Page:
Michelle Newell as Esmeralda & Warren Clarke as Quasimodo 1977 The Hunchback of Notre Dame picture image

Warren Clarke as Quasimodo & Michelle Newell as Esmeralda

If you like the 1977 version, I understand. I get the appeal of it. As of now it is the most book accurate movie version that exists.  But being book accurate does not necessarily make for a good movie.

Accuracy to the source material can’t hide that this version is dull. From the sets, to the cinematography, to the depictions of the characters; everything is underwhelming.

Even when I first saw this movie is my early Hunchback obsession days, I thought this version was a Feast of Snores.

The good news is that I don’t think this version was out to be a seminal version. How could it be when they don’t even have even a model for Notre Dame?  Or any exterior sets. It was just a version made for TV with a limited budget. I don’t think the bar was terrible high on this version. They did the best they felt like with their resources and got out another version of Hunchback.    

Would I recommend you watch this? If you’re some weird Hunchback completionist, like I try to be, then yes but you might get bored like I do every single time I watch this version. And for the purposes of this review series that was a lot mostly because I forgot a lot of it even with repeat viewings.

Disclaimer: I know very little to nothing about Medieval Fashion and even less about the Romani people. Also this post only focuses on Esmeralda and Fleur de Lys’ costumes.

Michelle Newell as Esmeralda The Hunchback of Notre Dame 1977 picture image

Michelle Newell as Esmeralda The Hunchback of Notre Dame 1977

On first glance Esmeralda’s costume in this version sucks. It looks like something a Juliet would wear. It’s a pink overdress with a high waistline with a dark red and gold embroidered bodice. It’s layered over a chemise with bell sleeves and embroidered armbands. She wears bangles on both wrists and has pink ribbons in her hair. It also seems like she has another gold over layer around the bodice that has some streamer-like detail going done the skirt What is this costume?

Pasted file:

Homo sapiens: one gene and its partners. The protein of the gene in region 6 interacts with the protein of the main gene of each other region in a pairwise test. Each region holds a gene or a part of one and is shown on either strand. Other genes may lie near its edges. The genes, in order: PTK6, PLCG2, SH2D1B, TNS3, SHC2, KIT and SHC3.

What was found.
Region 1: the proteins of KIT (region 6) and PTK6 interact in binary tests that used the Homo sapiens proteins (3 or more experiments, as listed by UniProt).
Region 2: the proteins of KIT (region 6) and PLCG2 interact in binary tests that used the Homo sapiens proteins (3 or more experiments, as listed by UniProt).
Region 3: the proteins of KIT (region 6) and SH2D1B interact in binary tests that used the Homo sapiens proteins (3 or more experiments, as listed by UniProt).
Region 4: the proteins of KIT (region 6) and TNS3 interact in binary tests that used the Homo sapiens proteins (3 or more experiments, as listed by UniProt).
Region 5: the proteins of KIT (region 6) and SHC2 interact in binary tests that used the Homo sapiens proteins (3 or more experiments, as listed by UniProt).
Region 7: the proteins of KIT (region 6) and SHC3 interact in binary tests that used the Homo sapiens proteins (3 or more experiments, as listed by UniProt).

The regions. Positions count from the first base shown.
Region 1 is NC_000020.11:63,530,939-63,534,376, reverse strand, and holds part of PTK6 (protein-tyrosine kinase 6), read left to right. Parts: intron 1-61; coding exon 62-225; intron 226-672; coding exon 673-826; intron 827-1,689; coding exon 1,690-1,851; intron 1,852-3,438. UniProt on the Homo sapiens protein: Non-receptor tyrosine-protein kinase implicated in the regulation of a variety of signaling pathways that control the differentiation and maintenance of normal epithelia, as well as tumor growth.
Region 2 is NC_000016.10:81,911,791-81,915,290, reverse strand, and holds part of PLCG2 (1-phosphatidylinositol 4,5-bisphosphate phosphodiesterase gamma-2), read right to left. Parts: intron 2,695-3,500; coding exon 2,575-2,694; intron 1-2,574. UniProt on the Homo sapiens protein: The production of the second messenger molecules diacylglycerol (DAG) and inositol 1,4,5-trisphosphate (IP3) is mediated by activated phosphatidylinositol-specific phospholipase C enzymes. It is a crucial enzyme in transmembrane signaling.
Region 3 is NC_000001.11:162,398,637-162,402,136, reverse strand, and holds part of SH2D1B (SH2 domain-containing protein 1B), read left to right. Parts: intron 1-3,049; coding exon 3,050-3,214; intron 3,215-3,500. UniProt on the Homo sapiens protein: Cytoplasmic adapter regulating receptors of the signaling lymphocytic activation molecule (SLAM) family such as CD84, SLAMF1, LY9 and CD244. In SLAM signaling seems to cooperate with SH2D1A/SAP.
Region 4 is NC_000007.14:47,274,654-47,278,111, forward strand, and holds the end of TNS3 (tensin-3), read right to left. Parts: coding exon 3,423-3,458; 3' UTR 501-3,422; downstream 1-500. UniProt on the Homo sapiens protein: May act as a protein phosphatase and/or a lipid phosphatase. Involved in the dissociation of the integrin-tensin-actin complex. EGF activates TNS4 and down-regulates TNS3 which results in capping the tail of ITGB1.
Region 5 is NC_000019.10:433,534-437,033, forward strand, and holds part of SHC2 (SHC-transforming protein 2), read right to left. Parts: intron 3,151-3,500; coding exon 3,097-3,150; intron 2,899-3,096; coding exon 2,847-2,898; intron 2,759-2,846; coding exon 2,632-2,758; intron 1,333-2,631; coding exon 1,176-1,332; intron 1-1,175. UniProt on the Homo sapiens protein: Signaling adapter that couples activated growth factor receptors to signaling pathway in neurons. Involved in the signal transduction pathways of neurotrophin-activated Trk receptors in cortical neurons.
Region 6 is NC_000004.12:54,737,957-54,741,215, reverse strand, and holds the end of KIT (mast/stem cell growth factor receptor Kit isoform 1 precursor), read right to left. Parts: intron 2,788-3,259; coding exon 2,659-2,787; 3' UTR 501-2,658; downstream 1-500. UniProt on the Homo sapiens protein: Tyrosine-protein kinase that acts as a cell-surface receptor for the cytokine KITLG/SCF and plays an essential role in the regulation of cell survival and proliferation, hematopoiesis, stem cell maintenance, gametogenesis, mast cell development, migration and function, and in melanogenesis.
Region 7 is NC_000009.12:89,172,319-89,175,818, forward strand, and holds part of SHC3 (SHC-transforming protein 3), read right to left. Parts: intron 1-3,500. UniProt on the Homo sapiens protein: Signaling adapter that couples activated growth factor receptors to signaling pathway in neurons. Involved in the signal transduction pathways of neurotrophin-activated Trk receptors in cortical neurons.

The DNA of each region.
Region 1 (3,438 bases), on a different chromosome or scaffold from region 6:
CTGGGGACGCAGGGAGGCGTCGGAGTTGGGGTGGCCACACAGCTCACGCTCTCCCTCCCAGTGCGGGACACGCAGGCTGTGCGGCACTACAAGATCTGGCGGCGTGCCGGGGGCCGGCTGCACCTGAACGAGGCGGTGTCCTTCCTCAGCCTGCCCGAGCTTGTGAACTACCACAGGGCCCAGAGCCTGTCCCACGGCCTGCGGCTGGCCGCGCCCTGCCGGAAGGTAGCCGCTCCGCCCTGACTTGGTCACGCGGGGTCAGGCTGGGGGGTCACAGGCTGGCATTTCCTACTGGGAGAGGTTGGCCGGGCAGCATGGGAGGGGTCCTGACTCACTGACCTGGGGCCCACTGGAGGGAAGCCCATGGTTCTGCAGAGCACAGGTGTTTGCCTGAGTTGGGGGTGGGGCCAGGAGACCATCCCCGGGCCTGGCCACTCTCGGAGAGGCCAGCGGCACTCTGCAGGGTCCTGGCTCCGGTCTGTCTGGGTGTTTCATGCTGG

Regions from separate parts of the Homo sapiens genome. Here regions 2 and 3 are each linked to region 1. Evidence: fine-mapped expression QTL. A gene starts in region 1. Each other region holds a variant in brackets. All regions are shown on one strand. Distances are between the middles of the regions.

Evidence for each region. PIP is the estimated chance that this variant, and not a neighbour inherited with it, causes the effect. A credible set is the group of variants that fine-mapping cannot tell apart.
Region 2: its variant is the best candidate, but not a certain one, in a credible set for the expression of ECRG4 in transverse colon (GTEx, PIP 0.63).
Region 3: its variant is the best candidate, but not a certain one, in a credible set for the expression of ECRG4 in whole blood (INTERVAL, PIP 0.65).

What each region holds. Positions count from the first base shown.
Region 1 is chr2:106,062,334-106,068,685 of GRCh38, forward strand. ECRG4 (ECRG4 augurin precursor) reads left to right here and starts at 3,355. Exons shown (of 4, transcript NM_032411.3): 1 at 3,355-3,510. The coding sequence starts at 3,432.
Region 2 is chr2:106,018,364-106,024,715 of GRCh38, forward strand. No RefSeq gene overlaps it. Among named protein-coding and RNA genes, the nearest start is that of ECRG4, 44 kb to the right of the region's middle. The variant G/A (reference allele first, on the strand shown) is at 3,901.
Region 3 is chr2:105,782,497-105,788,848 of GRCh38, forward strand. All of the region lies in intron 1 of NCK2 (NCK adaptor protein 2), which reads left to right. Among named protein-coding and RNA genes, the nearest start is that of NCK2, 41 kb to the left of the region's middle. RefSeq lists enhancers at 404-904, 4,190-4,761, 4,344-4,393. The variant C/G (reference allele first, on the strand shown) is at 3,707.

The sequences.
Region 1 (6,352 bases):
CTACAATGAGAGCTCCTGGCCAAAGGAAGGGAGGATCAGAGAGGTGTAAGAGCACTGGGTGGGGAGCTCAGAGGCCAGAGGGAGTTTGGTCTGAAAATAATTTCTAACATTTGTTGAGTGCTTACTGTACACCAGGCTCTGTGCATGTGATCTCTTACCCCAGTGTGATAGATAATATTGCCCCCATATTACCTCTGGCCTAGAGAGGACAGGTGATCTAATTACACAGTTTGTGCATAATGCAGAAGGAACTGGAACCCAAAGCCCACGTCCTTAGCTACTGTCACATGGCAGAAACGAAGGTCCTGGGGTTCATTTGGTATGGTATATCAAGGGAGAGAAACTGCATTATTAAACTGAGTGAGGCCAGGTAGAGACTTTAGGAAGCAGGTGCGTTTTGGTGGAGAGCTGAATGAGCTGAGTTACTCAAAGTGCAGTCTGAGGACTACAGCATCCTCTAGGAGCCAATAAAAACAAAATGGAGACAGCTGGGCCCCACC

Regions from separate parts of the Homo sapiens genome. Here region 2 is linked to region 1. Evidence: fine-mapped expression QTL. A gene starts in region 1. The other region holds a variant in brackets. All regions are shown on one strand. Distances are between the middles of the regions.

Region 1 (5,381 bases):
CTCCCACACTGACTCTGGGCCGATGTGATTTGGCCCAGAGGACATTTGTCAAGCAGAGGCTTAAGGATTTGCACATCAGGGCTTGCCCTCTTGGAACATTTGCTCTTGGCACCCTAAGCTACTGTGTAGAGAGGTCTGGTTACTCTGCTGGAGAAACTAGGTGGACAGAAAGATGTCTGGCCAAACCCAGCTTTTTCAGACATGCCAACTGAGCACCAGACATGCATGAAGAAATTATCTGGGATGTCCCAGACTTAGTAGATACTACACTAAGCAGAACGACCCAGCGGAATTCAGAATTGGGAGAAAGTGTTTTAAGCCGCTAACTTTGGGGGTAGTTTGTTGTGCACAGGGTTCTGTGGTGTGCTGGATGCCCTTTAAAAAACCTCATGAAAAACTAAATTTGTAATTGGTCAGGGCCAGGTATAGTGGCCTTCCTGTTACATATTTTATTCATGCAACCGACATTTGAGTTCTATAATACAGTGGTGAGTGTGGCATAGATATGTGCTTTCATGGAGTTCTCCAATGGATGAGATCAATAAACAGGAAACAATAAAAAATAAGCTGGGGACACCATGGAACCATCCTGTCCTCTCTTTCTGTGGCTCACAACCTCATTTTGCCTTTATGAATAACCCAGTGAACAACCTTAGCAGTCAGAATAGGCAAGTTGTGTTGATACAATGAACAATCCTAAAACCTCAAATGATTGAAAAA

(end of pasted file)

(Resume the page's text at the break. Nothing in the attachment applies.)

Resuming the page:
Michelle Newell as Esmeralda 1977 Hunchback of Notre Dame picture image

Michelle Newell as Esmeralda

Well this could be one the worst contextually Esmeralda costumes or it could be one of the most accurate. Isn’t that a crazy thing to suggest?

Looking at art from the late 1400’s with Romani as the subject matter, they didn’t dress all that dissimilarly from White Europeans. They do seem to be wearing a cloth headdress which is exactly what we see in Caravaggio’s fortune teller painting and in Manfredi’s painting but not in Vouet’s fortune teller painting. What is in all these paintings that is in not in the earlier illustrations is the sari-like drape garment.  So it would seem, at least me, that the blanket sari-like wrap was a garment worn by the Romani in the late 1500’s and not in the 1400’s. Could be wrong but given the art available, it points to that notion.

Michelle Newell as Esmeralda 1977 Hunchback of Notre Dame picture image

Michelle Newell as Esmeralda

Which bring us back to the 1977 version of Esmeralda and her Juliet-ish costume.  A pervasive thought is that Romani were given clothing for fortuning or what not, so Esmeralda COULD have been given this dress in exchange for pleasing some noble for her dancing. Makes a certain level of sense.

Michelle Newell as Esmeralda 1977 Hunchback of Notre Dame picture image

Michelle Newell as Esmeralda

Comparing Esmeralda’s costume to Fleur de Lys’ costumes you may notice that Esmeralda’s dress has a different silhouette. Fleur’s costumes are more in keeping with the style of  noble women in the 1480’s. The color for Fleur and Esmeralda’s costumes were inspired by the 1956 version of Hunchback; a red tone for Esmeralda and blues for Fleur, someday we’re going to discuss the topic of Esmeralda wearing red again, because I have more to say on that subject.

Hetty Baynes as Fleur de Lys 1977 Hunchback of Notre Dame picture image

Hetty Baynes as Fleur de Lys

Since we’re on the topic, all Fleur’s  costumes are all very beautiful in this version. She gets the fur trim and the hennin which all things that were in style for a lady of her standing in the 1480’s.